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Effect of Nature on Overall Health

A walk in the park, a hike, kayaking adventure, or reading a book in a hammock outside are just a few ways to increase the amount of time you spend in nature.

For some, getting out in nature is as easy as walking into the backyard, but for others-it takes a little more planning. Let’s go over a handful of benefits of spending time in nature.


1. Higher sleep quality

Some studies show that the more time a person spends outside and exercising, the more hours of sleep they accumulate. This could have something to do with the circadian rhythm, where spending more time in natural lighting helps your body reset its internal clock and make it easier to fall asleep at bedtime.


2. Lower stress levels

A Harvard article detailed that spending at least 20 minutes in nature leads to a large drop in cortisol (the stress hormone). Going on a walk during your lunch break could help you tackle the second half of the workday with a renewed sense of energy.


3. Decreased anxiety & depression

When participants of a study walked in natural settings, the part of the brain that focuses on negative emotions had decreased activity compared to those who walked in urban settings. Green spaces including grass, trees, and shrubs in addition to blue spaces like oceans, rivers, and streams have a positive impact on mental health.


4. Boosted creativity

A study on outdoor office work yielded benefits to mental health, creativity, and functioning. The ability to take sedentary work outside could be a low-cost benefit to many companies to attract and retain employees. Higher productivity and creativity are beneficial to both employees and employers.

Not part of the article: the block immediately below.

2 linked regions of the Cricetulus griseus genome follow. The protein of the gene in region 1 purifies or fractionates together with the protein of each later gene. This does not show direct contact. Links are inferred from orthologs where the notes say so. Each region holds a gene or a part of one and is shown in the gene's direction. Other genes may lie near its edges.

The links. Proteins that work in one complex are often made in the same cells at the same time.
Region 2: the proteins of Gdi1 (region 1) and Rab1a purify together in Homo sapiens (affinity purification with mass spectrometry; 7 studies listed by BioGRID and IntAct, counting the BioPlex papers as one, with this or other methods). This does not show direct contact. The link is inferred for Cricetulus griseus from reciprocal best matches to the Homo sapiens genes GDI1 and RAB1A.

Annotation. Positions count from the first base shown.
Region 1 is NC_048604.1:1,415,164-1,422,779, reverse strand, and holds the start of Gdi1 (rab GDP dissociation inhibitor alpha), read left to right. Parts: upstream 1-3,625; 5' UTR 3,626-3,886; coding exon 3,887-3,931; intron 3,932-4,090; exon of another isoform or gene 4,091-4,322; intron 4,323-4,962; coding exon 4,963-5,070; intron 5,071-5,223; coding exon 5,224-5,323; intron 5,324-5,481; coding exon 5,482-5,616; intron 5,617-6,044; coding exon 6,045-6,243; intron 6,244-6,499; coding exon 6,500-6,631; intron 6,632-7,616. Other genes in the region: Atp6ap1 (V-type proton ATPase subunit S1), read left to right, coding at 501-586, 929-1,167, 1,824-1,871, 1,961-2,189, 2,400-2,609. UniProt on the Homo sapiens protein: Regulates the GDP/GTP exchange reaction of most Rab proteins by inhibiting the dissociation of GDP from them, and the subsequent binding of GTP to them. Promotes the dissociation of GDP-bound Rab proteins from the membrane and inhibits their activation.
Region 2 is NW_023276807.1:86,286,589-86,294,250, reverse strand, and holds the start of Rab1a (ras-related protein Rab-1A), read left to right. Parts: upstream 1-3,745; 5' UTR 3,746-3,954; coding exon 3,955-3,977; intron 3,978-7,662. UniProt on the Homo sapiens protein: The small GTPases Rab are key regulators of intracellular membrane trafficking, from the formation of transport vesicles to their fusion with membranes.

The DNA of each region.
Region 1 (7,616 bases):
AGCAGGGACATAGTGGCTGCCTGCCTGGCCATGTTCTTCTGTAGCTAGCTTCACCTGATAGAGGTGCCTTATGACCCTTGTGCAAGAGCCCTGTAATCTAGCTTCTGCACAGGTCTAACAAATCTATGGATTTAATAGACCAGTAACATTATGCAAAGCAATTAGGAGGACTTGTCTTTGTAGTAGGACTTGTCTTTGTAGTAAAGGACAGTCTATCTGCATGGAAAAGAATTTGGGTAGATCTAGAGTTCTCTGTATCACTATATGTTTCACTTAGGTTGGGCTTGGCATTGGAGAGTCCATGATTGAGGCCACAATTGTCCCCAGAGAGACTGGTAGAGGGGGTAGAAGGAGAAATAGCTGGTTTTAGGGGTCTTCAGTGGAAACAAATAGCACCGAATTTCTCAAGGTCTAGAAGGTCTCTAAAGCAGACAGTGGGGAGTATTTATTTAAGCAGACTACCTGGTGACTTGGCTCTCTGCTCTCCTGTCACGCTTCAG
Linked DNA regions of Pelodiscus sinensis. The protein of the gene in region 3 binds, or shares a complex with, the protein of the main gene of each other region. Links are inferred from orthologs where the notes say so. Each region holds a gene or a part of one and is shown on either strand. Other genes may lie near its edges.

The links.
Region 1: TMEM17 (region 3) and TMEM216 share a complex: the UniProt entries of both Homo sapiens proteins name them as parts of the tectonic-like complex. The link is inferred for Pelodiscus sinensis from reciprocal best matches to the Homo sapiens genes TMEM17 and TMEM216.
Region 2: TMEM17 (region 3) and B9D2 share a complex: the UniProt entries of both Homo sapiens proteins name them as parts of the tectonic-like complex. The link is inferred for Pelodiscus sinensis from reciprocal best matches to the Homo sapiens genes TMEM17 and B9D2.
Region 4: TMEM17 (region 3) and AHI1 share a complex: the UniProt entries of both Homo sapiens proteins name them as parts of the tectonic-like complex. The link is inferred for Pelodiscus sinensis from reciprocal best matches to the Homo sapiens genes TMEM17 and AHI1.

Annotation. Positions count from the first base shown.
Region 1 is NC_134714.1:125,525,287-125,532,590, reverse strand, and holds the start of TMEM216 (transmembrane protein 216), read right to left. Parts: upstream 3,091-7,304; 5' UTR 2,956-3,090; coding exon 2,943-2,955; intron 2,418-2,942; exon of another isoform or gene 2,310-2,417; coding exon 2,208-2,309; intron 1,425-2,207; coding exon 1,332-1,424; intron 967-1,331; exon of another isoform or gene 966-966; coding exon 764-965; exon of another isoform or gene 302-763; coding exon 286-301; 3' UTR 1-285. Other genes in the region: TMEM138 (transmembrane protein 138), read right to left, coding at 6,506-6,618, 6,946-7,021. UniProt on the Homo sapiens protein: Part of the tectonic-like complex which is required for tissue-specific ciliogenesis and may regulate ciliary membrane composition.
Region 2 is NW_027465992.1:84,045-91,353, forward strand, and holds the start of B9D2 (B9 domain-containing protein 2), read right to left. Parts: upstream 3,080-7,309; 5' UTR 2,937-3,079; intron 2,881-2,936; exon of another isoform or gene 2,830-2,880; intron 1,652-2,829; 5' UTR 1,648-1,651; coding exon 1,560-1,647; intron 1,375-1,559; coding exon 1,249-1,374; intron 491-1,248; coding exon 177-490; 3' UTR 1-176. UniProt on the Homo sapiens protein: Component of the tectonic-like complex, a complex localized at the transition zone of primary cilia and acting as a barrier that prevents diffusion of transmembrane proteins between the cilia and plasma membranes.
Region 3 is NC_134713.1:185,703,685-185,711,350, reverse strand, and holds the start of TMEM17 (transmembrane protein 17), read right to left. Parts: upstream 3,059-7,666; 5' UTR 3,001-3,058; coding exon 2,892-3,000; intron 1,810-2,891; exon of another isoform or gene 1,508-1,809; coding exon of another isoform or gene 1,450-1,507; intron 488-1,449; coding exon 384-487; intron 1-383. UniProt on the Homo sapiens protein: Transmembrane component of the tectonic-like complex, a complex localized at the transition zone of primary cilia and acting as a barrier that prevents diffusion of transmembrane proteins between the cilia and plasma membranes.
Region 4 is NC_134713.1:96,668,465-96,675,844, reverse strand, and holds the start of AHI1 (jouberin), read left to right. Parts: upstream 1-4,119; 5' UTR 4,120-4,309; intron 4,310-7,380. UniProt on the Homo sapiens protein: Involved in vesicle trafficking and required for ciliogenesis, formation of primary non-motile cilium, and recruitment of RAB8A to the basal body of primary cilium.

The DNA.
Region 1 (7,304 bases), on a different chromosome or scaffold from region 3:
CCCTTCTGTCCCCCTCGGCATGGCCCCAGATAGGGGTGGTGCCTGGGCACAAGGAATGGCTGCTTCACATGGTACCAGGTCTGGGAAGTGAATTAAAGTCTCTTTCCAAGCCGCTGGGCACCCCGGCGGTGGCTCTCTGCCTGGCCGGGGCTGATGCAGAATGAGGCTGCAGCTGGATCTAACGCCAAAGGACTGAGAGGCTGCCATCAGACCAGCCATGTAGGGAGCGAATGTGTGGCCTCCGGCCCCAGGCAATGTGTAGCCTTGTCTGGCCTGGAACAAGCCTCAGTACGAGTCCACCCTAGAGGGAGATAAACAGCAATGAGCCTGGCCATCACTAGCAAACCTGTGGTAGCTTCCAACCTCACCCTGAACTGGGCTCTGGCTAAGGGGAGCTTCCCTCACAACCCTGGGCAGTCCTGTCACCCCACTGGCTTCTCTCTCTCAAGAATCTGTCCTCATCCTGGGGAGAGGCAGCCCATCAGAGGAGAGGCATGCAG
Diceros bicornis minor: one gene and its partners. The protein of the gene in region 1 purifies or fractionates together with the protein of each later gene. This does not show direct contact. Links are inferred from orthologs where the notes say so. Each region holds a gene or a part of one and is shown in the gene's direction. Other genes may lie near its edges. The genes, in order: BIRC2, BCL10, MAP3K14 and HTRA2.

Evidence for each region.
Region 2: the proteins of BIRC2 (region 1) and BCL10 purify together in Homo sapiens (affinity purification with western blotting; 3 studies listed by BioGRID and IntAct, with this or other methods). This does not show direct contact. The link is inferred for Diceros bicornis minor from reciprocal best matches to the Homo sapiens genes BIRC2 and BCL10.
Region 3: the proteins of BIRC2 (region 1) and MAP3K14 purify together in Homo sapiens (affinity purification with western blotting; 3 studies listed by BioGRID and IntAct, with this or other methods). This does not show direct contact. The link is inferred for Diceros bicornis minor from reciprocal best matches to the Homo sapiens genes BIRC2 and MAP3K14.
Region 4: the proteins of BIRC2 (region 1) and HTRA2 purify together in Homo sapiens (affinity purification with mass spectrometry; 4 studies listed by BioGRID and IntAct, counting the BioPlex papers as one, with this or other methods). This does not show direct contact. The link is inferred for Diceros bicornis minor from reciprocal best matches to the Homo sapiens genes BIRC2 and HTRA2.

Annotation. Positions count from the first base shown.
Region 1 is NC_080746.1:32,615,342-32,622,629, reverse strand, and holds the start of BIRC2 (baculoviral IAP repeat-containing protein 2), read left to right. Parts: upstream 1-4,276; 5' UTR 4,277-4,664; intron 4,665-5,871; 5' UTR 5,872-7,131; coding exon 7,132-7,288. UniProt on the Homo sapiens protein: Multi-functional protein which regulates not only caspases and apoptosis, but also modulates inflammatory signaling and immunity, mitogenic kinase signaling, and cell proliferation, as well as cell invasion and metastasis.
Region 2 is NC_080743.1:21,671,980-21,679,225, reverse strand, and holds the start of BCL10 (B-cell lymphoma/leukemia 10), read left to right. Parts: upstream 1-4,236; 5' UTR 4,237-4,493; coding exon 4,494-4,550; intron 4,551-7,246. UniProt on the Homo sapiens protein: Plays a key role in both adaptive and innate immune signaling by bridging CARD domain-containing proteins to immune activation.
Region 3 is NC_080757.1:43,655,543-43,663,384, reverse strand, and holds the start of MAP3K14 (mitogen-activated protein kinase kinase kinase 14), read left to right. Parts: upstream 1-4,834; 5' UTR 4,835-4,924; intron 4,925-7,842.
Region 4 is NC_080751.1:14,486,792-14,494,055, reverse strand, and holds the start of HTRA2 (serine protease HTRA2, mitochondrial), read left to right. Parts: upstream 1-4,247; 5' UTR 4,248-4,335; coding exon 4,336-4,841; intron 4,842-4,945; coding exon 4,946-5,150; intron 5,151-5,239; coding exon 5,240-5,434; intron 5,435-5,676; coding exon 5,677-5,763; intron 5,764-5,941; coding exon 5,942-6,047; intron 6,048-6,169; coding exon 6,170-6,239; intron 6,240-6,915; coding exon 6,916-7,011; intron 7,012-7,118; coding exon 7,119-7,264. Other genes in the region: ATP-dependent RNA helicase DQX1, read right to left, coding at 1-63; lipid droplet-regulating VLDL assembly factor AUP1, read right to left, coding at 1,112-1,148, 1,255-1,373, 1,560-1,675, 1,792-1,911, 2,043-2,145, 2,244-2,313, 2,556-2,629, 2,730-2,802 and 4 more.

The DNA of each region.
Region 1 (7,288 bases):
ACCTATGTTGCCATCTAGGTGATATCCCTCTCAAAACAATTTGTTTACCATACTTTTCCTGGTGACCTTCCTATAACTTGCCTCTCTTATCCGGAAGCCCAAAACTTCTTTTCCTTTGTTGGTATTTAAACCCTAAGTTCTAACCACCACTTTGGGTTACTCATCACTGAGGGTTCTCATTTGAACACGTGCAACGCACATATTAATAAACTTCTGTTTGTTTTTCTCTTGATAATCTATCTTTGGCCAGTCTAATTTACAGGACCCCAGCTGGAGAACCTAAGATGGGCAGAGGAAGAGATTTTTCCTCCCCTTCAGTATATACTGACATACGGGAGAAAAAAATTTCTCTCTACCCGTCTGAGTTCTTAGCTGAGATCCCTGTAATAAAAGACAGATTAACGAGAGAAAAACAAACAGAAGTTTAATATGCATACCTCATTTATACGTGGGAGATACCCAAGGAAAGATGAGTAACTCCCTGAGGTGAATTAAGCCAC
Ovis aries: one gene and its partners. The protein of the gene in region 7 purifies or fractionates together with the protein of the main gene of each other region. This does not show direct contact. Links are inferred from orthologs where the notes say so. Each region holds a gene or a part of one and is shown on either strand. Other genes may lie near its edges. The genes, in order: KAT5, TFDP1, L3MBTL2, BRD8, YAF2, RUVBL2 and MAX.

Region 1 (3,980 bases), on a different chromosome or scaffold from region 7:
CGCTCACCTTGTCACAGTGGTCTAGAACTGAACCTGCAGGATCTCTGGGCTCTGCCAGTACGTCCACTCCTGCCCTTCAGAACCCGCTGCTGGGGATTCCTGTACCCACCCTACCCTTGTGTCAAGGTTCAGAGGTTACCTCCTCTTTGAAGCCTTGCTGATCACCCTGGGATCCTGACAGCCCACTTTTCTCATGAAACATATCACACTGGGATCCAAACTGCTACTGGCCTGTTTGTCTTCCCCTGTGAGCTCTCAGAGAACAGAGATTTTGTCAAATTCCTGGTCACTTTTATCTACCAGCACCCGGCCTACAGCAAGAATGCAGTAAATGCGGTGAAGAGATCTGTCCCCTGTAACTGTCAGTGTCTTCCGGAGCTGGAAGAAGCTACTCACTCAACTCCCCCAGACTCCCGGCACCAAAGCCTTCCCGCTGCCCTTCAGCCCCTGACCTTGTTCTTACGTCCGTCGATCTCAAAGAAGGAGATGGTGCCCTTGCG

5. Better memory and concentration

One study found that spending an hour in nature improved memory retention by 20%. This is especially beneficial for new employees, college students, and anyone trying to learn new information quickly. Being able to retain information for a longer period of time is important for many jobs and daily duties.


Nature is the one medication with no negative consequences (if you wear your sunscreen and hats!). The mental effects that can be gained from spending time in nature are attractive to many people struggling with ADHD, disrupted sleep, and high stress levels.


The best way to incorporate nature into your daily routine is to pick a timeframe with the least disruptions. Right when you wake up, during your lunch break, or directly after work are some times to consider. Removing any roadblocks to your goal is also best. If you are planning to take a walk after work, pack your walking shoes the night before work. If you want to jog in the park right when you wake up, fill up your water bottle and lay out your clothes so everything is easily accessible in the morning.


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